Perth homeowners are set to enjoy the first increase in property values in more than three years.
Moody’s and CoreLogic believe that, after losing value since early 2013, there are signs Perth prices could increase almost 3 per cent this year.
They are even more bullish for apartments, tipping values to increase 5.6 per cent through this year.
Analysts with the two organisations said the value of Perth houses was falling at an annual rate of 7 per cent late last year but this was moderating.
“Perth’s housing market is showing signs that the worst is behind, and value gains could be seen in 2017,” they said.
The same analysts believe the soaring markets of Sydney and Melbourne would also quieten this year, with Sydney prices tipped to grow 7.2 per cent before falling slightly over the next two years.
The Sydney and Melbourne markets are at the centre of a housing affordability package that will be the centrepiece of the May 9 Federal Budget.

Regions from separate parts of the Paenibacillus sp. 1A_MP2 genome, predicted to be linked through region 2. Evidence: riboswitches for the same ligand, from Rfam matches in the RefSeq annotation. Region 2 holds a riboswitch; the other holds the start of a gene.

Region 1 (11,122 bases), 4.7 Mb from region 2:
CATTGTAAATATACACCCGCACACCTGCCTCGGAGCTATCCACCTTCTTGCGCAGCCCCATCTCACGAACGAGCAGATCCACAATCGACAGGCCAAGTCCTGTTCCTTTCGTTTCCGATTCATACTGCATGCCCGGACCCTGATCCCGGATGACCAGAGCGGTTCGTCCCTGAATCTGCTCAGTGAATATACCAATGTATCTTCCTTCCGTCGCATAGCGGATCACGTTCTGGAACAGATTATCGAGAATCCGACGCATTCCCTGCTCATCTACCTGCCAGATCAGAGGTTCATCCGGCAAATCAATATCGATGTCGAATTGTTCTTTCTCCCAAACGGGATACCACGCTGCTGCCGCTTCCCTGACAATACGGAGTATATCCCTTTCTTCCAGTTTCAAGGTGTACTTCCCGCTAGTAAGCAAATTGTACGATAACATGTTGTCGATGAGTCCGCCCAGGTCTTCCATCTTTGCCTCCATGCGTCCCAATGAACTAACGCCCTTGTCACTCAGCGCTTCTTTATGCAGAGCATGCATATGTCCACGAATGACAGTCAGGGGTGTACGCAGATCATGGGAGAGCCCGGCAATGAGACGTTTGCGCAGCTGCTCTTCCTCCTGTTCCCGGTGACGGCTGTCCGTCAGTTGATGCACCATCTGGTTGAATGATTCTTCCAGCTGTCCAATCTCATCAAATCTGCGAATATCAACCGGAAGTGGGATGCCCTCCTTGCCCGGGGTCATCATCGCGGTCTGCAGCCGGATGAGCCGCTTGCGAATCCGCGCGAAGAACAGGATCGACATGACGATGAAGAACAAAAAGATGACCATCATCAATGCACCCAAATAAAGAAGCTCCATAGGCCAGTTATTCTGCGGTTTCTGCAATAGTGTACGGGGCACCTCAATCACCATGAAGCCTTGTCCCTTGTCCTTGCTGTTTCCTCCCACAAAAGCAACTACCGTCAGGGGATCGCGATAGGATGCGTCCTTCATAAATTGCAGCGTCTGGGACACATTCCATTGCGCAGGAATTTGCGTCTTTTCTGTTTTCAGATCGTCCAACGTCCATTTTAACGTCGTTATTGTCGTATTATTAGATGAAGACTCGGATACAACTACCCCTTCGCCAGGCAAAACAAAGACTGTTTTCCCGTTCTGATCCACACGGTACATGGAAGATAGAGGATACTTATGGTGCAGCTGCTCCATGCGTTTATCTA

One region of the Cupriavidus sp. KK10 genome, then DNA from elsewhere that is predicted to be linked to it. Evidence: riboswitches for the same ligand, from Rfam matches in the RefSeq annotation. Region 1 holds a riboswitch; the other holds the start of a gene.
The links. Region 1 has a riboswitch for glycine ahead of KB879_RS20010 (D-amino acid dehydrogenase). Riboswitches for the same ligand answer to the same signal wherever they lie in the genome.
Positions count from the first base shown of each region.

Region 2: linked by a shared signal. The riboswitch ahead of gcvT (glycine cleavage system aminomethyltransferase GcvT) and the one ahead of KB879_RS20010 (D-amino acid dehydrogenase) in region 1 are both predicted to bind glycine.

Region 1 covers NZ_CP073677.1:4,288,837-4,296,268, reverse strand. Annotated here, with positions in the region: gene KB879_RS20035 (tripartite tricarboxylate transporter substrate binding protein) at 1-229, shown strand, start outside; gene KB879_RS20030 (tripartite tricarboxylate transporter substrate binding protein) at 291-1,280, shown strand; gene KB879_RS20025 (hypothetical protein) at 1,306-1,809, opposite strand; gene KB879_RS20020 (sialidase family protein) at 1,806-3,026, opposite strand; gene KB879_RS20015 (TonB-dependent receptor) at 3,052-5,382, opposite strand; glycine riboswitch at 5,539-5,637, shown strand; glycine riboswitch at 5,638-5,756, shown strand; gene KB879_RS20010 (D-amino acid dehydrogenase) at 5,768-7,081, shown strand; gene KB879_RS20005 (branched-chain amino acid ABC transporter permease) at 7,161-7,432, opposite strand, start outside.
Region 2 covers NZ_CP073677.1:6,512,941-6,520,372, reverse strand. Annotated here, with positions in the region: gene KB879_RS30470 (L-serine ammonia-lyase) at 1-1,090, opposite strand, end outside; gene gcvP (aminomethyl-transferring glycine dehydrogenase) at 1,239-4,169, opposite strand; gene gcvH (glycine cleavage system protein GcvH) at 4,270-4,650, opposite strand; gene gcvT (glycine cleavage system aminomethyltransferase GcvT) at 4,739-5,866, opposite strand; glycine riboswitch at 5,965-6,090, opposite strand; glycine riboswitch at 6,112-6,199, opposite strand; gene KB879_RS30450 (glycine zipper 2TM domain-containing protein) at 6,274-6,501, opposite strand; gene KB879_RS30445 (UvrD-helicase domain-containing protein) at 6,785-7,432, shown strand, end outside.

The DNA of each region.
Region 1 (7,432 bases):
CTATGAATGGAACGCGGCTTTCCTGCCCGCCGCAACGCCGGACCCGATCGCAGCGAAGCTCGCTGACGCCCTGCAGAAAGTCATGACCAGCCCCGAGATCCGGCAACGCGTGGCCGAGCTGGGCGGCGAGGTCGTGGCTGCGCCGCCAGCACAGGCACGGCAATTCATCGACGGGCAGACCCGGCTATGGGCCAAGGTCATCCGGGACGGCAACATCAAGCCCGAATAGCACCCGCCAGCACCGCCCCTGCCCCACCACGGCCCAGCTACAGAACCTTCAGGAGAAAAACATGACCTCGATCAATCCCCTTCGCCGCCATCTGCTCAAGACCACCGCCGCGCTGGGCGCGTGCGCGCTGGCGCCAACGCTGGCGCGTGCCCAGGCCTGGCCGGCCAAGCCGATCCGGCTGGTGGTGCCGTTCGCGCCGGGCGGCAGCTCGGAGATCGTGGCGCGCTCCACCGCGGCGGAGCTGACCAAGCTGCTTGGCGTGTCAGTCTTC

Treasurer Scott Morrison signalled yesterday that one of those measures was likely to focus on properties held by foreigners that are not rented.
The Victorian Government is introducing a special “empty premise” tax.
Mr Morrison told ABC radio: “The other area that frees up housing supply is foreign investors coming in, buying units basically as a form of passive investment, not tenanting them and taking stock out of the market.
“Now, I can tell you that is something that has got my attention as well.
“I think it is a big issue about what is effectively latent stock sitting out there in the market not being available in the rental market.”
The Federal Government is also looking at ways to encourage older people to downsize without substantial financial penalties, but Mr Morrison ruled out changes to negative gearing tax concessions.
Shelter WA spokesman Stephen Hall said it would be disappointing if the Government failed to deal with negative gearing and the capital gains tax concession. “There is no evidence that curbing tax concessions would raise rents,” he said.
“In reality, there are many would-be owners living in rental accommodation who are putting upward pressure on rents.”
Tuesday, 11 April 2017 7:43AM